Cadmium Plating on Stainless Steels

How can we minimize adhesion problems with cadmium plated on PH stainless steels?


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Q. Our company plates cadmium on PH stainless steels (17-4, 15-5). Problems with poor adhesion on these materials seem to be a frequent occurrence. We do not have these adhesion problems when plating on low-alloy steels. We use a cadmium sulfate bath at 15–50 asf. Prior to plating, we use a cleaning/activation cycle consisting of the following steps:

  • Solvent clean as necessary.
  • Aqueous degrease for 10 minutes at 140oF.
  • Rinse in hot water at 120oF.
  • Anodic clean for 10 minutes at 175oF.
  • Rinse in hot water at 120oF.
  • Rinse in cold water to cool the parts.
  • Dip in 50-percent hydrochloric acid for 30 sec.
  • Rinse in cold water.

Do you have any suggestions to minimize our adhesion problems?— J.C.

A. There are a number of things you can try to improve your activation process. One suggestion is to replace the 50-percent HCl dip with an acid dip consisting of 1 mL of hydrochloric acid and 10 mL of sulfuric acid in 1 L of water at room temperature. Immersion time should be in the range of 30–60 sec.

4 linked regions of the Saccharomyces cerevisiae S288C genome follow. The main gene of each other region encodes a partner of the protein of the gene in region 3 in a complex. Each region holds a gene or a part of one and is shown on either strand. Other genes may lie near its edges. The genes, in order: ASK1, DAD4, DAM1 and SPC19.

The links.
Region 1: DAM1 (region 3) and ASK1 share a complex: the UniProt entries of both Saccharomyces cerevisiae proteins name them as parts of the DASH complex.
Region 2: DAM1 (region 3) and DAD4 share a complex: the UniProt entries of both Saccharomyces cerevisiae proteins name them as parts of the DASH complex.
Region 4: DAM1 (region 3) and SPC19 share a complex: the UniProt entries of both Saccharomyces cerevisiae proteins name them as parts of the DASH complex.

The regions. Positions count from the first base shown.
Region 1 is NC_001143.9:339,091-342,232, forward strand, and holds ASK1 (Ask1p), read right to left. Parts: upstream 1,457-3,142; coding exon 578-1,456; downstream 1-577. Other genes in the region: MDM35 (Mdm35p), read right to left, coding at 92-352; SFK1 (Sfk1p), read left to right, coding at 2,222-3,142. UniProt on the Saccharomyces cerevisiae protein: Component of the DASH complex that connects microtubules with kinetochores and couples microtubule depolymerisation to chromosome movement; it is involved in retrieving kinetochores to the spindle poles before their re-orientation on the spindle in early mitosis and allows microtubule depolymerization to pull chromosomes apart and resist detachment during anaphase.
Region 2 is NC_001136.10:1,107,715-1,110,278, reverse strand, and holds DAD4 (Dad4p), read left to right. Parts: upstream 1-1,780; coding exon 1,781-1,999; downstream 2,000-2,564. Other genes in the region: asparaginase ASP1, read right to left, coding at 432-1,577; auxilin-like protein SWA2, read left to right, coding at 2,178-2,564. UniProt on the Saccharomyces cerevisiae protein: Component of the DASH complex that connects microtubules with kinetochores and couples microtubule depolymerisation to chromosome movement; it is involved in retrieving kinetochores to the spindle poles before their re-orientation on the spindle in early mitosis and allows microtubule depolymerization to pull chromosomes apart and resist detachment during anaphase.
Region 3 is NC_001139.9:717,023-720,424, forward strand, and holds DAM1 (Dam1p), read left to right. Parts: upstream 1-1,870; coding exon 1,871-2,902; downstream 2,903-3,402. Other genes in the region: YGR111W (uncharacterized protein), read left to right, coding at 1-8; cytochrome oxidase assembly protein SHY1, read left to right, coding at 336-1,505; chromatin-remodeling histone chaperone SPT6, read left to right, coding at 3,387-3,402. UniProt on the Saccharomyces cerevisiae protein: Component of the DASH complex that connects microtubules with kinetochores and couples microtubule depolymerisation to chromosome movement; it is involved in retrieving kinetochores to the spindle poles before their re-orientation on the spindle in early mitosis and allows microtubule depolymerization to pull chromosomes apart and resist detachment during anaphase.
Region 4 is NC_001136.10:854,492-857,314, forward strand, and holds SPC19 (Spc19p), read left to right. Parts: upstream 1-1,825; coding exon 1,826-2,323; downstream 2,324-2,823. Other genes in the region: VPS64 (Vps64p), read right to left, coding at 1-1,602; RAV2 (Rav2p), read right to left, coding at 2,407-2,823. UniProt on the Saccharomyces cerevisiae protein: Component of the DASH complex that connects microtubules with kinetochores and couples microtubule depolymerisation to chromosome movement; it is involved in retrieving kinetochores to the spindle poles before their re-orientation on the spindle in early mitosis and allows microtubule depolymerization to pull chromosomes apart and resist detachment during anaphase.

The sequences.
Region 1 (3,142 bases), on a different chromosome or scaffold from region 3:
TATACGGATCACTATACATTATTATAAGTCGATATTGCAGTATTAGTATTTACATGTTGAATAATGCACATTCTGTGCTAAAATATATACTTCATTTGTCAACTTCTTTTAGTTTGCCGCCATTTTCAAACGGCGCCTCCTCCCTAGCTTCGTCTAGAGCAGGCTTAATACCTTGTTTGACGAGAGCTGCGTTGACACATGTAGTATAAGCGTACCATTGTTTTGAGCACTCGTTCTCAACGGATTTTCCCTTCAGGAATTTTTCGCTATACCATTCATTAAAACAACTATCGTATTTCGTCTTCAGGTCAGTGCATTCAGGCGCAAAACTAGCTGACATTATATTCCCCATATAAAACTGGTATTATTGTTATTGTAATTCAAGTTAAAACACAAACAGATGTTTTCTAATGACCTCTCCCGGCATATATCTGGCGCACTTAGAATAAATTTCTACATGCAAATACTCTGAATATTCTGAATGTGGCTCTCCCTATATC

A number of cathodic treatments can successfully be used instead of the acid dip. One such process uses a 5–50-percent sulfuric bath at room temperature. The parts are made cathodicm and a current density of 5 asf is used for a period of 1–5 minutes. 

The most reliable activation process and the one I always recommend is to use a Wood’s nickel strike, which has a bath consisting of 250 g nickel chloride, 125 mL concentrated hydrochloric acid and 1 L water. The strike bath is used at room temperature with the parts being made cathodic at a current density of 35–50 asf for 2–4 minutes.

Additional suggestions for activation of stainless steels can be found in the book, “Electroplating Engineering Handbook, Fourth Edition,” by Lawrence J. Durney. The book is available from Amazon.com and is a bit pricey, but it is an essential addition to an electroplater’s library.

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